Not only are the places that fall into this underperforming category overpriced and generally underwhelming, they charge for service to boot. Now tipping for a job well done is one thing, but almost forcing people to pay extra for being served when, more often than not, the ones doing the serving behave as if they'd prefer to be doing anything but, that's just a deal-breaker. We'll take the personal touch of the local tienda over such coldness any day.

It would be interesting to see some of these stale Western-style pubs adopt a sort of Ryanair approach: Cut back the prices substantially to get customer numbers up. The arrival over the last couple of years of the Bogotá Beer Company (BBC) bodega franchise in the city was a half-turn in that direction. However, considering these bodegas only sell the 'fancy' BBC beers, they're still somewhat exclusive.

A lack of start-up capital is why the Wrong Way Pub hasn't opened its doors yet. Of course, were that to happen, we might just find that running a bar à la Ryanair wouldn't be viable. B that as it may, for the moment, we'll try to keep bringing IQuiz and its associated discounts to a venue near you!
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Monday, 21 November 2016

The Aroca case: An early test for post-conflict Colombia?

Stop the presses! 'Colombian politician in corruption scandal!' In a country that does corruption as regularly and spectacularly as the 'best' of them, it's not a very exciting announcement, is it? It's even less so when the story comes from the country's backwater department of Putumayo. 'Move on, nothing to see here.'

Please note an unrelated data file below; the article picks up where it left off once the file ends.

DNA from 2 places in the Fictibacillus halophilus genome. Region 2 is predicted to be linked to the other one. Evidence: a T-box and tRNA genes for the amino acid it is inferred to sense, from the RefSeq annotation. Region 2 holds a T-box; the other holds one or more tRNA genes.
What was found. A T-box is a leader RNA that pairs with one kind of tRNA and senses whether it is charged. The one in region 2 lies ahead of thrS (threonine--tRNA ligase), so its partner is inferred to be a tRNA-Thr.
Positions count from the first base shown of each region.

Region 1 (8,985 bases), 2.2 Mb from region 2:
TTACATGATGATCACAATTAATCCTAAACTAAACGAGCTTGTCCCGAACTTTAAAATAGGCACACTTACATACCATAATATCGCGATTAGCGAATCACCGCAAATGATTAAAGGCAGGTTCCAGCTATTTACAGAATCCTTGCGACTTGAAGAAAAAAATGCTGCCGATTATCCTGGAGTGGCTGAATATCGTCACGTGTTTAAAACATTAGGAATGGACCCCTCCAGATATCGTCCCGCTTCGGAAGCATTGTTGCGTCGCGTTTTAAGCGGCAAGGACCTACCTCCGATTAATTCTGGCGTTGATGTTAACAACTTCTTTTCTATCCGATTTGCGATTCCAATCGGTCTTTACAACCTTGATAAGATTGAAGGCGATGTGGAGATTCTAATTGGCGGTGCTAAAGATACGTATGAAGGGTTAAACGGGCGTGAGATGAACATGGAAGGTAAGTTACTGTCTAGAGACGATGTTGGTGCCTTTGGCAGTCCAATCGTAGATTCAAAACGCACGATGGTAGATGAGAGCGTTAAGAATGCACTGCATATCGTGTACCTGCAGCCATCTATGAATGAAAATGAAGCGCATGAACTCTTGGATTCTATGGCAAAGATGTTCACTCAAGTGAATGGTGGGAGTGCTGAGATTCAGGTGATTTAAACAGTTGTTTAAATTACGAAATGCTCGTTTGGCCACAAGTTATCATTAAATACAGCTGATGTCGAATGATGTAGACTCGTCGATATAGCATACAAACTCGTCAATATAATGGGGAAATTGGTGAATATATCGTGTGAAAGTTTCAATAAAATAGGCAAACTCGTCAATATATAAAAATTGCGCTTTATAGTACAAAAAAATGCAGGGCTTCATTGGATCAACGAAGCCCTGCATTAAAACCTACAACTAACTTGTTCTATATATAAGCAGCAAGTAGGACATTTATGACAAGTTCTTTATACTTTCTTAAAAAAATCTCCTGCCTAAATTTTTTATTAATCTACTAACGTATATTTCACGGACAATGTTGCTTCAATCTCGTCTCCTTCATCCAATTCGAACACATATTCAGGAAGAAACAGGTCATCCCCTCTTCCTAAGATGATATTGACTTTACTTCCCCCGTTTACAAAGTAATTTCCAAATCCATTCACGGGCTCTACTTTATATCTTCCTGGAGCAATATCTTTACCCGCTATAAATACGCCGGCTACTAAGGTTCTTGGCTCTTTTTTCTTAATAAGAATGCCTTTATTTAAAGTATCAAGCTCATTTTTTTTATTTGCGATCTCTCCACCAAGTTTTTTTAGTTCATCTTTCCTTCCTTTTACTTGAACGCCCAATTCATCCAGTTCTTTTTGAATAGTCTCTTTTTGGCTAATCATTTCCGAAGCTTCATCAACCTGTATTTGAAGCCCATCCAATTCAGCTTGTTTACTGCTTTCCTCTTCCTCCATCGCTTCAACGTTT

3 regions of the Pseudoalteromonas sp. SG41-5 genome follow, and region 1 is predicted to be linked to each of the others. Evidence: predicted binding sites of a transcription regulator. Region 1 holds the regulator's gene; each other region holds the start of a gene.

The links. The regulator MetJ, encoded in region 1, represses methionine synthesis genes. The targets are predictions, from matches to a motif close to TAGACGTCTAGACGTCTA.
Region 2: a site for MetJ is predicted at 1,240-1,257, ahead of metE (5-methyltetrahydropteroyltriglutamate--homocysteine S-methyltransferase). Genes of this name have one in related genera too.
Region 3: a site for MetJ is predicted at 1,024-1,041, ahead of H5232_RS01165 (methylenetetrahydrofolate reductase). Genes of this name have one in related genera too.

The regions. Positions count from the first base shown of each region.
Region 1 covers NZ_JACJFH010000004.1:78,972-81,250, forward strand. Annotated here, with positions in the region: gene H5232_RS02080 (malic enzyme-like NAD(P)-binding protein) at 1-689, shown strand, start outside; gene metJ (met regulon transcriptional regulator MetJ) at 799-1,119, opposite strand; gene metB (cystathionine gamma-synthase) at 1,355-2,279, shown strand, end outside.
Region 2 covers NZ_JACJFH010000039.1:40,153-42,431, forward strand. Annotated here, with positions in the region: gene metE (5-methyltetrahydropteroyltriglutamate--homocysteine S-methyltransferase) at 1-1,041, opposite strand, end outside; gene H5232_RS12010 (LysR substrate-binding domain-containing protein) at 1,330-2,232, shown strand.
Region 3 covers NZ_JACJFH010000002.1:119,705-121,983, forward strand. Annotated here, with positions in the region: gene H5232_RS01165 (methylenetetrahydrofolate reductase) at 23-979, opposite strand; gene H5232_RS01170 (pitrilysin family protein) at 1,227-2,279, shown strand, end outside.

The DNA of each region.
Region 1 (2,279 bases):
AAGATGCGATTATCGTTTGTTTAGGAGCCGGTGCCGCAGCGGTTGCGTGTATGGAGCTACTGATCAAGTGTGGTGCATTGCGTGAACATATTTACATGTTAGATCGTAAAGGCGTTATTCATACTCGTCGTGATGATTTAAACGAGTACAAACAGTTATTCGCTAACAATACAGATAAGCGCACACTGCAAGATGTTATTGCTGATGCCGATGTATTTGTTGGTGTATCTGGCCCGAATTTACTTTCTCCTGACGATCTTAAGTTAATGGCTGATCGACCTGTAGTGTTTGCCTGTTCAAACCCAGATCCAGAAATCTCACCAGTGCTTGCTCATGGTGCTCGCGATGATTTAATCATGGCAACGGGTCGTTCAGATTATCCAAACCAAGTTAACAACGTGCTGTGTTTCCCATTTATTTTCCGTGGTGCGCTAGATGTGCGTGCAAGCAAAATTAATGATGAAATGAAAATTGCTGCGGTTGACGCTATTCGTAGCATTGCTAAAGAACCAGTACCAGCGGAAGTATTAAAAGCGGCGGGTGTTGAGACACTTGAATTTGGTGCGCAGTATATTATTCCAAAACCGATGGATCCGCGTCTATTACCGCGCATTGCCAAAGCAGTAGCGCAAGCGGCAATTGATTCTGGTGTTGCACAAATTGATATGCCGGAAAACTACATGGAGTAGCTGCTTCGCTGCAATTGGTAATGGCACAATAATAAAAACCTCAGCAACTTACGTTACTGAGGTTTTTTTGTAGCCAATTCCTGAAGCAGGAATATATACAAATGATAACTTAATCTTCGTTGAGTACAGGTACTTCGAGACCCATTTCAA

Sorrel Aroca is facing the prospect of an 11-year ban from public office for what seems a minor offence ...
Governor Aroca: Her political career is on the line. (Photo from Facebook.)
Yet, digging a bit deeper into this distant affair, it appears there's something a little sinister going on. The politician accused of the wrongdoing may actually be the victim. Dark forces with the state's legal apparatus behind them conspiring to remove a governor from office as she doesn't quite fit their agenda. That's the thinking in some quarters anyway.

Here's the low-down: Putumayo's first female governor, Sorrel Aroca Rodríguez of the Allianza Verde (Green Alliance), was found to have committed irregularities in the signing of life insurance contracts for 11 deputies during her time as president of the department's assembly in 2014. The investigating authority, La Procuraduría (Inspector General), has ordered that she be dismissed as governor and banned from serving public office for 11 years.

The amount of money in question here is 20 million Colombian pesos, about €6,000, so not exactly astronomical. Plus, it appears that there was no personal financial gain for Aroca out of this episode.

What she has been blamed of is running up additional, unnecessary costs, as well as not being transparent in her actions. Whatever the case, it certainly seems the punishment far outweighs whatever crime she may have been guilty of. Of all the corrupt things that happen here, this seems pretty mediocre.